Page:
motherscholar: MotherLeader

motherscholar: MotherLeader

Heidi L. Schnackenberg (State University of New York at Plattsburgh, USA)
DOI: 10.4018/978-1-5225-7056-1.ch003

Abstract

Having children negatively affects women's careers in higher education, and women in the academy are far less likely to marry and/or have children than women in other demanding professions. For those women that do ascend the academic ranks, they are far more likely to be unmarried or divorced, and childless. In fact, in 2015 only 32.4% of women held full professor positions in the academy. Clearly there are barriers in place that discourage/prohibit women both from becoming mothers and from being promoted from associate to full professor. Since attaining the rank of full professor is often a pathway to leadership in the academy, there also exists a problem of under-representation of women in leadership in higher education. In this chapter, the author explores the challenges and considers the possibilities of motherscholars becoming MotherLeaders in higher education.
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Introduction

What amazing times we live in. It seems like each day we read stories of how women are both oppressed, and rising up, in politics, the entertainment industry, education, and virtually all facets of society. Events over the last year to two years illustrate some of these wildly conflicting examples of both power and repression. A few of them are described here:

In 2005, approximately a decade prior to his announcing his candidacy for president, Donald Trump was recorded making denigrating remarks about women. As he was running for the presidency, The Washington Post played the recording for the entire population of the United States to hear (Farenthold, 2016), yet it didn’t matter because the American people elected Donald Trump anyhow. It’s clear he has utterly no respect for women whatsoever. And he is arguably one of the most important role models for the American citizenry.

On December 12, 2017, a special election was held for the position of United States senator of Alabama. Prior to the election, candidate Roy Moore was accused of sexual misconduct with a minor by at least five women (Martin & Stolberg, 2017). Conversely, in this case, where the offending official had his misconduct publicly aired, the people of Alabama found his behavior utterly unacceptable and elected his rival, Doug Jones, as the next senator of Alabama.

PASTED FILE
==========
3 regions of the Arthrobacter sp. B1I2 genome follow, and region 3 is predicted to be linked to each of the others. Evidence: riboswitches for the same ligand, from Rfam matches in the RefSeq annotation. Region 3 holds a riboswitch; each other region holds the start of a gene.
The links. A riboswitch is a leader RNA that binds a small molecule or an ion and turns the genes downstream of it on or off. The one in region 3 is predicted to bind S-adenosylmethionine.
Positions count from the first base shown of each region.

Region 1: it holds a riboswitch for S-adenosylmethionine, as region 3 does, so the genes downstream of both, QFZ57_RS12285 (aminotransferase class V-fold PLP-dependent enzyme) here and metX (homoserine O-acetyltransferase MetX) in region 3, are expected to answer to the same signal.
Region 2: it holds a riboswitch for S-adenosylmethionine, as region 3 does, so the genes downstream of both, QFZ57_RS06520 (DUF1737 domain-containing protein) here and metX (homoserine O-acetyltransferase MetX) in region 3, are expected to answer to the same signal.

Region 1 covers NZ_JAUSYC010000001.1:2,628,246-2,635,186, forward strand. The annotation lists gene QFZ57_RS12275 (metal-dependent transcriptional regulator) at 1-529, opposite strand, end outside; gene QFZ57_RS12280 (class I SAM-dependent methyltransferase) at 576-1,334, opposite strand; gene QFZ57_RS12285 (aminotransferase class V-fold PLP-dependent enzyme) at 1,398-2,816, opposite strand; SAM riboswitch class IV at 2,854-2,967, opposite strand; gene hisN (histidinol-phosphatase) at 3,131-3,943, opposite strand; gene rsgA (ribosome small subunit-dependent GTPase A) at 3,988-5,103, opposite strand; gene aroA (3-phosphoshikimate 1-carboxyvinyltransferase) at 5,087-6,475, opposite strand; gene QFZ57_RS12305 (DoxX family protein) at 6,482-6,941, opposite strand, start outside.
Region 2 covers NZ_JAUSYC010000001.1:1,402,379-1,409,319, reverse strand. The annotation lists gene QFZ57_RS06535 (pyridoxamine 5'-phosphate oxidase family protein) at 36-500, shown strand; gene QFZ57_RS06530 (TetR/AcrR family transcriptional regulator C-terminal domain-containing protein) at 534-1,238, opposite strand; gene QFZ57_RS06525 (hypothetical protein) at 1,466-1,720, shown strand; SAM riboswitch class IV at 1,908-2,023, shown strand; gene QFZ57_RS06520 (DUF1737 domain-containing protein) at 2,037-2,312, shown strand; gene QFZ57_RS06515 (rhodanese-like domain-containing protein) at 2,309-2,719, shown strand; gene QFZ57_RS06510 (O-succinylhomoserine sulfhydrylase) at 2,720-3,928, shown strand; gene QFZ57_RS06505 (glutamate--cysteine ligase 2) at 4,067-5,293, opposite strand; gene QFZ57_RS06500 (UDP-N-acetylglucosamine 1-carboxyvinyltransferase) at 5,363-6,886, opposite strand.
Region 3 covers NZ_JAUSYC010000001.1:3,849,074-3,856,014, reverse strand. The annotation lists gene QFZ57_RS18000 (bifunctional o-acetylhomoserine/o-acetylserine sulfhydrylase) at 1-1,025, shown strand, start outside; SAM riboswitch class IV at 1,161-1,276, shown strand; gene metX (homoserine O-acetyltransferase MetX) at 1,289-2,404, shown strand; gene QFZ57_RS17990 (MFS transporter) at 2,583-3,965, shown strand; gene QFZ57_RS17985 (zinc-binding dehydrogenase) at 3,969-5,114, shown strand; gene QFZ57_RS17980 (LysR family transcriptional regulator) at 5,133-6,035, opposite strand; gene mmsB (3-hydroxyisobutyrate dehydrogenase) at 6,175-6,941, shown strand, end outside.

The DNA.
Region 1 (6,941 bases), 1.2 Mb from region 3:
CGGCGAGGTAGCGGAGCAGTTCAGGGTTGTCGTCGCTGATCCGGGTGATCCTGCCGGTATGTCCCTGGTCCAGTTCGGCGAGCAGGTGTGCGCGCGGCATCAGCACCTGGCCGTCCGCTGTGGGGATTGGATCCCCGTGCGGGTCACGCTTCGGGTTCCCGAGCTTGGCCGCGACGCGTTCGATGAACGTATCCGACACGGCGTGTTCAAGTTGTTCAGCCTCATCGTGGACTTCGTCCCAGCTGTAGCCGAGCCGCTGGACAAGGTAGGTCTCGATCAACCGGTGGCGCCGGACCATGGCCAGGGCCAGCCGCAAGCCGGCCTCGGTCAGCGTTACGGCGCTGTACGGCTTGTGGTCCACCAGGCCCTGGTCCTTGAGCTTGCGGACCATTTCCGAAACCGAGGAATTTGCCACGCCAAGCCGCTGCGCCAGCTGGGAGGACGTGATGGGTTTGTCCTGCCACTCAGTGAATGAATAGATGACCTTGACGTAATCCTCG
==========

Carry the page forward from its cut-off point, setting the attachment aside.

A few months later, on February 21, 2018, representative Megan Jones was photographed bringing her newborn baby to work in the Iowa House of Representatives (Pfannenstiel, 2018). Although Jones wasn’t meaning to make a statement about women, motherhood, work, and leadership (her young daughter is simply too young at the moment to be in daycare) she certainly did.

And perhaps most significantly, on April 9, 2018, Illinois Senator Tammy Duckworth became the first woman to give birth while in office, and only one of 10 women ever in the history of the United States to give birth while serving in Congress (Wamsley, 2018). While it is heartening that women, and mothers, are holding powerful offices and publicly serving in both their professional and personal roles, it is stunning that these instances are such anomalies that they are national headline news and in Duckworth’s case, historical events.

It’s clear from the examples above that women are both making strides and losing ground, often at the same time, in both the workplace and in society. It is indeed a complex, yet energizing time to be a feminist and work toward equality for women in all facets of American life. Perhaps one of the most difficult places for women to establish themselves (still) on an equal footing is in the workplace. Like many other places of employment, higher education is a challenging place for women to work (Marine & Aleman, 2018). What is particularly disheartening about that is that colleges and universities are meant to be bastions of forward-thinking and pioneers in progressive policies. Unfortunately, this is not the case where woman and the workplace are concerned and women struggle to this day to gain access into many of the masculine strongholds of the academy, most notably, leadership.

Key Terms in this Chapter

Leadership: The position or function of one who guides or directs a group.

Women: More than one adult, female, person.

Change: To make the nature, content, or course of something different from what it is currently.

Challenges: Difficulties in a job or undertaking.

MotherLeader: The interwoven nature of a women, mother, and female guide, director, and/or manager; a powerful and nurturing female; an administrative position higher education.

Higher Education: Education beyond high school, typically provided by colleges, universities, and or professional schools.

Motherscholar: The interconnected, interwoven, seamless nature of a woman as both a mother and a scholar.

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